Nutrition and Lifestyle Factors as We Age

As we grow older our body changes. Our body begins to focus on maintenance rather than growing. So, how do nutrients help with this?


Nutrients play a vital role in the development and maintenance of the body’s functions. It nourishes our body and gives us energy for everyday life activities. All nutrients are important for our body however there are specific ones to focus on as we age. This is because our body unable to retain or produce these nutrients the way it used to.

These include:

Vitamin D

As we age, our vitamin D production reduces. This may be due to:

  • A decrease in provitamin D3 which is found in the outermost layer of our skin and ultimately leads to the conversion of vitamin D.
  • A decreased response in the skin from the UV light from the sun.
  • Spending less time outdoors compared to when we were younger.


As we live longer, our balance and stability weaken therefore, we are more likely to fall and increase risk of fractures. Regular calcium intake will maintain our bone structure and reduce the risk of fractures and Osteoporosis. The National Health and Medical Research Council (NHMRC) suggest teenagers should aim for 1300mg of calcium intake per day. However, as we age the recommended daily intake lowers to 1000mg per day as our body prioritises maintenance. Excellent food sources for calcium intake include dairy products such as milk, yoghurt and cheese. Vegan options include soy milk, chia seeds and almonds.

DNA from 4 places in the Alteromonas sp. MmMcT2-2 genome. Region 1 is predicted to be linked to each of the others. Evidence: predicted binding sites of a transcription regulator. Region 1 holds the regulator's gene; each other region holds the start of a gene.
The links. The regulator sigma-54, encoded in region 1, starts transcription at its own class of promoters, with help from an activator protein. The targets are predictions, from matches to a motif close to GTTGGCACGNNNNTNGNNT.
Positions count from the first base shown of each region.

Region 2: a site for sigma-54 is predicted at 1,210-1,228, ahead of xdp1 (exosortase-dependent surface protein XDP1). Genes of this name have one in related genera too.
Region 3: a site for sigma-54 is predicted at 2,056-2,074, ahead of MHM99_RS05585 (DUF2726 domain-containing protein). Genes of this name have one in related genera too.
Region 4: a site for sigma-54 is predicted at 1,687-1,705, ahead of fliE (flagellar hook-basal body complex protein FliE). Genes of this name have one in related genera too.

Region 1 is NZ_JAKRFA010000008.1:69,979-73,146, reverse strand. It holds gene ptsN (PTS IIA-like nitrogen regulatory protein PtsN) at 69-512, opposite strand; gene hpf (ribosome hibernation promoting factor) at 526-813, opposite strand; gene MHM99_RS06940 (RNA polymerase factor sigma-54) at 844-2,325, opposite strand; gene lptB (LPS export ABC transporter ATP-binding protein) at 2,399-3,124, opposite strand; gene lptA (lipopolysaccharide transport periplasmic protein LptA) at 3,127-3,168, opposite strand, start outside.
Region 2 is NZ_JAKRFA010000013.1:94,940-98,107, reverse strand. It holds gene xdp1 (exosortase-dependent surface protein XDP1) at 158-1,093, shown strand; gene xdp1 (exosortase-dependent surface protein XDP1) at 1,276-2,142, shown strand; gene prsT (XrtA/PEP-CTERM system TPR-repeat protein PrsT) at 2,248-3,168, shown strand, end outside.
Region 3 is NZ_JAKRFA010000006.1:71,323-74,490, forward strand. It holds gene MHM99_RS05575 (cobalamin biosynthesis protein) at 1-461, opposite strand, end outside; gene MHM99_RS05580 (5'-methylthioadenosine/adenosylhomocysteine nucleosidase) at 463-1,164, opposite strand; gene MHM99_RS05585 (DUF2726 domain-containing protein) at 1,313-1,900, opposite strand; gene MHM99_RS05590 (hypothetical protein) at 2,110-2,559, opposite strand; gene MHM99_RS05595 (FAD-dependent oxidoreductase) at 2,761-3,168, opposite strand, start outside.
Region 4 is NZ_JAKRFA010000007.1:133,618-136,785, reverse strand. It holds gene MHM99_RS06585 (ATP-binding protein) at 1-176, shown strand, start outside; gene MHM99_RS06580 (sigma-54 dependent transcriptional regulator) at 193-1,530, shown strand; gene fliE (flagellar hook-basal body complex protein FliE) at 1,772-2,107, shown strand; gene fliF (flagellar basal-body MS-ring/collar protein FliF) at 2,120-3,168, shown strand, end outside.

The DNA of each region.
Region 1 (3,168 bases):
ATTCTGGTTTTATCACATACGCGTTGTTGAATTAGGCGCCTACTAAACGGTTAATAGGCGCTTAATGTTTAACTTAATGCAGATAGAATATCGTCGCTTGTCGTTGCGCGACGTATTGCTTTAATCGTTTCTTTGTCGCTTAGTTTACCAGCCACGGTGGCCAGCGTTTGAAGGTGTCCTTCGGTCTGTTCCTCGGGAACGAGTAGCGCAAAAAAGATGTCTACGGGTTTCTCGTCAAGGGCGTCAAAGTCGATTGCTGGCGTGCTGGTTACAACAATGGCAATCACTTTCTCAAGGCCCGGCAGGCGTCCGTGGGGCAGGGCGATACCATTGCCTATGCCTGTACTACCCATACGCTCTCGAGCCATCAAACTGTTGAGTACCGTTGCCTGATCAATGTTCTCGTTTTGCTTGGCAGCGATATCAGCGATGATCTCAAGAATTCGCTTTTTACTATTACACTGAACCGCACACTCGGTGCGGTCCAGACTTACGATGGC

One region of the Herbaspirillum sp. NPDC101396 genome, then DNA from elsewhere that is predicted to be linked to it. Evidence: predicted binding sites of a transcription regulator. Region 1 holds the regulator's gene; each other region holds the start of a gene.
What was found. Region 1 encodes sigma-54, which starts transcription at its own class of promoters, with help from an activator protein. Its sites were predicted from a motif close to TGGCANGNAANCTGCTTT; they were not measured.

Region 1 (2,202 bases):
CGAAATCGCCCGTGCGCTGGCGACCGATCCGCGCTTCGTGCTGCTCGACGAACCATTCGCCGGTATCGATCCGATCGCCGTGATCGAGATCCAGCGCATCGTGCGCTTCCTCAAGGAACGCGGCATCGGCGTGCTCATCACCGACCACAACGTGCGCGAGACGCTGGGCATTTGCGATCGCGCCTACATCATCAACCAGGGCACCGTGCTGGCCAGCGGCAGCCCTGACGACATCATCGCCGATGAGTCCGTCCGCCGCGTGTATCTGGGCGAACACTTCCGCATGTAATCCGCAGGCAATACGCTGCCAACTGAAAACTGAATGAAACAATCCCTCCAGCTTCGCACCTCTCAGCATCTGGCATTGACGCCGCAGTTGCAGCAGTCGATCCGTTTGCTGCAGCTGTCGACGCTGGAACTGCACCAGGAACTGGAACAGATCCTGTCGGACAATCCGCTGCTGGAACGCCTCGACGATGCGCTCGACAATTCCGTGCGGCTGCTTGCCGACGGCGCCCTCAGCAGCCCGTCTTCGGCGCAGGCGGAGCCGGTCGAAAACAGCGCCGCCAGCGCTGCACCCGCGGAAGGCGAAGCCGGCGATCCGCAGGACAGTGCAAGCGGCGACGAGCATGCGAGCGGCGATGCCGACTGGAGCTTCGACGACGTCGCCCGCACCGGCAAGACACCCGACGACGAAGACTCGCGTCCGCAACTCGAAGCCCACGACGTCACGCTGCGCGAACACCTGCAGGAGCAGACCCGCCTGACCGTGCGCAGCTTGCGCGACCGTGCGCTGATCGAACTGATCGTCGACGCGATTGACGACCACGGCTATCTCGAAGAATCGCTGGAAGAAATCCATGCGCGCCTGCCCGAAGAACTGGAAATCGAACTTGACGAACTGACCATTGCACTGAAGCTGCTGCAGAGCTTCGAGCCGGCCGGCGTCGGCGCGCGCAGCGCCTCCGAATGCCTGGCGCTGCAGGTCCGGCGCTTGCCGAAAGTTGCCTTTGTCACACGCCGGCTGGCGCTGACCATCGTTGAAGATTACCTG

We know that Calcium and Vitamin D is important for maintaining our bone health but what about our digestive system?

Calcium and Vitamin D in the digestive system:

To maintain balance in our digestive system, it is important to maintain consistent Calcium and Vitamin D intake.

Calcium has been shown to regulate the fluid transportation in the colon. The colon is vital for fluid absorption and moving feces to the rectum.

Did you know that the colon is also known as the large intestine?

Vitamin D has been shown to improve the intestinal microbiota and restore the good bacteria in our intestines. It can also reduce gastrointestinal inflammation. Studies showed that participants with higher Vitamin D levels had a lower risk of inflammatory bowel diseases such as Crohn’s disease.


How else can we better our gut microbiome?

  1. Exercise
  • Regular exercise has been shown to increase the beneficial bacteria in our intestines that play a role in the production of short chain fatty acids (SCFA). These SCFA’s decrease the risk factors of inflammatory diseases such as obesity and diabetes.


  1. Sleep
  • Lack of sleep can affect the diversity and composition of good bacteria in our intestines
  • The lack of sleep also cause stress which create negative changes in our intestinal microbiome. We may experience bloating, inflammation and increased food sensitivities.


  1. Probiotics


Yakult is a fermented milk drink filled with live beneficial bacteria known as Lactobacillus casei Shirota strain (LcS).

With over 80 years of research to show, Yakult can survive to reach the intestines alive where it positively alters the bacteria in the gut, to improve stool consistency keeping us feeling good from the inside out!


Curious to know what Yakult tastes like? Press the link below to find out!